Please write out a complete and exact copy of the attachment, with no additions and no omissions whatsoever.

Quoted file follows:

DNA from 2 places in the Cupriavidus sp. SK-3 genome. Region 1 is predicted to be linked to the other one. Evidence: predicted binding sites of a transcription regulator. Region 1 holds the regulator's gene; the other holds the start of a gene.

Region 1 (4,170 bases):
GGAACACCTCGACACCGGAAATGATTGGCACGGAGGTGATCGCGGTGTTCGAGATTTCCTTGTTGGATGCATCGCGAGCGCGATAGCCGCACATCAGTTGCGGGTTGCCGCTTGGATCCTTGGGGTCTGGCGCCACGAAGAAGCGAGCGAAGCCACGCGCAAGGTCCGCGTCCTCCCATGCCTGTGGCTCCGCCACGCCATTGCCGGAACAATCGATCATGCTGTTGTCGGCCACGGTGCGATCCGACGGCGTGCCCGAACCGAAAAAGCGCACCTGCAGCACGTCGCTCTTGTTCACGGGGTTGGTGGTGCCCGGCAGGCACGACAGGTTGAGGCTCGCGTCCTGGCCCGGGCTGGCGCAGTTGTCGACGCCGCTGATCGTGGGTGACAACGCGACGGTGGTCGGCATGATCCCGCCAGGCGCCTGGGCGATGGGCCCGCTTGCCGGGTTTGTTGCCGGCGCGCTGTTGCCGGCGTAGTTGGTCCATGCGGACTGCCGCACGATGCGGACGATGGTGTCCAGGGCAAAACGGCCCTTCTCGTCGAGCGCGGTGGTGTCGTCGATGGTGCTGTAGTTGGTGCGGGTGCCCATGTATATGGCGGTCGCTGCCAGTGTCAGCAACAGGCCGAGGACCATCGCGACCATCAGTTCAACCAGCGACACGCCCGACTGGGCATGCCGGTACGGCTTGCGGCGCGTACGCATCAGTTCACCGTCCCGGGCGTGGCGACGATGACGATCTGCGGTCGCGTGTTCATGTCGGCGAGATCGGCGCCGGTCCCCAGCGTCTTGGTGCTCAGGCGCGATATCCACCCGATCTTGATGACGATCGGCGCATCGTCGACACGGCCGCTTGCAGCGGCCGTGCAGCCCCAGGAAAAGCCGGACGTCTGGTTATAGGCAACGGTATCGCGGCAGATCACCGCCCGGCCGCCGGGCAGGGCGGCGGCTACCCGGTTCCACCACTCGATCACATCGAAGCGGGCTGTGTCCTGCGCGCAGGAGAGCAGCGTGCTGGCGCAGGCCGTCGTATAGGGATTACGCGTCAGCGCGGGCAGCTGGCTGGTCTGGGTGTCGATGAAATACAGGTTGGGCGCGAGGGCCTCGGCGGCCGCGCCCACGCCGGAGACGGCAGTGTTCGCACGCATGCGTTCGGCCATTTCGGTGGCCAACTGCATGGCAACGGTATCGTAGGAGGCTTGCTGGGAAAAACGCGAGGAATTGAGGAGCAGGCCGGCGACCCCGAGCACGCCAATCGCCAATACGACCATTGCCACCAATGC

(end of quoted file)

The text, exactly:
DNA from 2 places in the Cupriavidus sp. SK-3 genome. Region 1 is predicted to be linked to the other one. Evidence: predicted binding sites of a transcription regulator. Region 1 holds the regulator's gene; the other holds the start of a gene.

Region 1 (4,170 bases):
GGAACACCTCGACACCGGAAATGATTGGCACGGAGGTGATCGCGGTGTTCGAGATTTCCTTGTTGGATGCATCGCGAGCGCGATAGCCGCACATCAGTTGCGGGTTGCCGCTTGGATCCTTGGGGTCTGGCGCCACGAAGAAGCGAGCGAAGCCACGCGCAAGGTCCGCGTCCTCCCATGCCTGTGGCTCCGCCACGCCATTGCCGGAACAATCGATCATGCTGTTGTCGGCCACGGTGCGATCCGACGGCGTGCCCGAACCGAAAAAGCGCACCTGCAGCACGTCGCTCTTGTTCACGGGGTTGGTGGTGCCCGGCAGGCACGACAGGTTGAGGCTCGCGTCCTGGCCCGGGCTGGCGCAGTTGTCGACGCCGCTGATCGTGGGTGACAACGCGACGGTGGTCGGCATGATCCCGCCAGGCGCCTGGGCGATGGGCCCGCTTGCCGGGTTTGTTGCCGGCGCGCTGTTGCCGGCGTAGTTGGTCCATGCGGACTGCCGCACGATGCGGACGATGGTGTCCAGGGCAAAACGGCCCTTCTCGTCGAGCGCGGTGGTGTCGTCGATGGTGCTGTAGTTGGTGCGGGTGCCCATGTATATGGCGGTCGCTGCCAGTGTCAGCAACAGGCCGAGGACCATCGCGACCATCAGTTCAACCAGCGACACGCCCGACTGGGCATGCCGGTACGGCTTGCGGCGCGTACGCATCAGTTCACCGTCCCGGGCGTGGCGACGATGACGATCTGCGGTCGCGTGTTCATGTCGGCGAGATCGGCGCCGGTCCCCAGCGTCTTGGTGCTCAGGCGCGATATCCACCCGATCTTGATGACGATCGGCGCATCGTCGACACGGCCGCTTGCAGCGGCCGTGCAGCCCCAGGAAAAGCCGGACGTCTGGTTATAGGCAACGGTATCGCGGCAGATCACCGCCCGGCCGCCGGGCAGGGCGGCGGCTACCCGGTTCCACCACTCGATCACATCGAAGCGGGCTGTGTCCTGCGCGCAGGAGAGCAGCGTGCTGGCGCAGGCCGTCGTATAGGGATTACGCGTCAGCGCGGGCAGCTGGCTGGTCTGGGTGTCGATGAAATACAGGTTGGGCGCGAGGGCCTCGGCGGCCGCGCCCACGCCGGAGACGGCAGTGTTCGCACGCATGCGTTCGGCCATTTCGGTGGCCAACTGCATGGCAACGGTATCGTAGGAGGCTTGCTGGGAAAAACGCGAGGAATTGAGGAGCAGGCCGGCGACCCCGAGCACGCCAATCGCCAATACGACCATTGCCACCAATGC